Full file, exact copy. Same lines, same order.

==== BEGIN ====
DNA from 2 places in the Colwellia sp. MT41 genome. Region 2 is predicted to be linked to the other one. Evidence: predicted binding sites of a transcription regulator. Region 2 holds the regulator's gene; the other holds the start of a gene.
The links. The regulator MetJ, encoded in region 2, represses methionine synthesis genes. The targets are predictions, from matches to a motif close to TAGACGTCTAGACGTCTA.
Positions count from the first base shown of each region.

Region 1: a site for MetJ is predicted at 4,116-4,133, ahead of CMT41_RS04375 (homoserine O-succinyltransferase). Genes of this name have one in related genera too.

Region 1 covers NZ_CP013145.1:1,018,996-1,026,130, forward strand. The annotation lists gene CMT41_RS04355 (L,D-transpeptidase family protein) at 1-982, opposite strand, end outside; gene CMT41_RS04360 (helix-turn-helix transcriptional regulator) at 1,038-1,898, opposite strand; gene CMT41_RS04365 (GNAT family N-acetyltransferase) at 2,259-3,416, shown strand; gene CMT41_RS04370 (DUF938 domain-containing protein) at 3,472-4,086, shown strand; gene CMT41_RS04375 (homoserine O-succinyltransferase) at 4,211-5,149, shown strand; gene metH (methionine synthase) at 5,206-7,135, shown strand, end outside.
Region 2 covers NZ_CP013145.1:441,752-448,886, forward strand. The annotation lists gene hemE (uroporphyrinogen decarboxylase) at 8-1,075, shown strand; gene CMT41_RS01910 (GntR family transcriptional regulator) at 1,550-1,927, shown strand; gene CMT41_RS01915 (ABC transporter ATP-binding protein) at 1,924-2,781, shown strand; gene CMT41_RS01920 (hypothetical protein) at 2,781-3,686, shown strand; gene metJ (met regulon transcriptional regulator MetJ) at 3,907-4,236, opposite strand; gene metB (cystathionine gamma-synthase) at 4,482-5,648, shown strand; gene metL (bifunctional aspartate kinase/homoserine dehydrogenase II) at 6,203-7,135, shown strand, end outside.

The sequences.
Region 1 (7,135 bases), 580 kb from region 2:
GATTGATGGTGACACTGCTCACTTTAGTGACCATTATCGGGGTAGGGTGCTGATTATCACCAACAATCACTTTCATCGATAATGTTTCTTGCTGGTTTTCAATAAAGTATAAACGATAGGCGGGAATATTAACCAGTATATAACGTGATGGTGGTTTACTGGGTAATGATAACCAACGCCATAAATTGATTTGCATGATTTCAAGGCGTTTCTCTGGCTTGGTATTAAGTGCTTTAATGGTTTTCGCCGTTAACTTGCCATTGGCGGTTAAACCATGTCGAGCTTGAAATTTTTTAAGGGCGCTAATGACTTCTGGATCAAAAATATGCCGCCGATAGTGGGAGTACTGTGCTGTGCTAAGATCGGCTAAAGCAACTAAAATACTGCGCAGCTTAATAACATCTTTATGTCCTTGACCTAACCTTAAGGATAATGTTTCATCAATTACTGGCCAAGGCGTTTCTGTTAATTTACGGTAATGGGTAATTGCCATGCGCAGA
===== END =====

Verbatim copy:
DNA from 2 places in the Colwellia sp. MT41 genome. Region 2 is predicted to be linked to the other one. Evidence: predicted binding sites of a transcription regulator. Region 2 holds the regulator's gene; the other holds the start of a gene.
The links. The regulator MetJ, encoded in region 2, represses methionine synthesis genes. The targets are predictions, from matches to a motif close to TAGACGTCTAGACGTCTA.
Positions count from the first base shown of each region.

Region 1: a site for MetJ is predicted at 4,116-4,133, ahead of CMT41_RS04375 (homoserine O-succinyltransferase). Genes of this name have one in related genera too.

Region 1 covers NZ_CP013145.1:1,018,996-1,026,130, forward strand. The annotation lists gene CMT41_RS04355 (L,D-transpeptidase family protein) at 1-982, opposite strand, end outside; gene CMT41_RS04360 (helix-turn-helix transcriptional regulator) at 1,038-1,898, opposite strand; gene CMT41_RS04365 (GNAT family N-acetyltransferase) at 2,259-3,416, shown strand; gene CMT41_RS04370 (DUF938 domain-containing protein) at 3,472-4,086, shown strand; gene CMT41_RS04375 (homoserine O-succinyltransferase) at 4,211-5,149, shown strand; gene metH (methionine synthase) at 5,206-7,135, shown strand, end outside.
Region 2 covers NZ_CP013145.1:441,752-448,886, forward strand. The annotation lists gene hemE (uroporphyrinogen decarboxylase) at 8-1,075, shown strand; gene CMT41_RS01910 (GntR family transcriptional regulator) at 1,550-1,927, shown strand; gene CMT41_RS01915 (ABC transporter ATP-binding protein) at 1,924-2,781, shown strand; gene CMT41_RS01920 (hypothetical protein) at 2,781-3,686, shown strand; gene metJ (met regulon transcriptional regulator MetJ) at 3,907-4,236, opposite strand; gene metB (cystathionine gamma-synthase) at 4,482-5,648, shown strand; gene metL (bifunctional aspartate kinase/homoserine dehydrogenase II) at 6,203-7,135, shown strand, end outside.

The sequences.
Region 1 (7,135 bases), 580 kb from region 2:
GATTGATGGTGACACTGCTCACTTTAGTGACCATTATCGGGGTAGGGTGCTGATTATCACCAACAATCACTTTCATCGATAATGTTTCTTGCTGGTTTTCAATAAAGTATAAACGATAGGCGGGAATATTAACCAGTATATAACGTGATGGTGGTTTACTGGGTAATGATAACCAACGCCATAAATTGATTTGCATGATTTCAAGGCGTTTCTCTGGCTTGGTATTAAGTGCTTTAATGGTTTTCGCCGTTAACTTGCCATTGGCGGTTAAACCATGTCGAGCTTGAAATTTTTTAAGGGCGCTAATGACTTCTGGATCAAAAATATGCCGCCGATAGTGGGAGTACTGTGCTGTGCTAAGATCGGCTAAAGCAACTAAAATACTGCGCAGCTTAATAACATCTTTATGTCCTTGACCTAACCTTAAGGATAATGTTTCATCAATTACTGGCCAAGGCGTTTCTGTTAATTTACGGTAATGGGTAATTGCCATGCGCAGA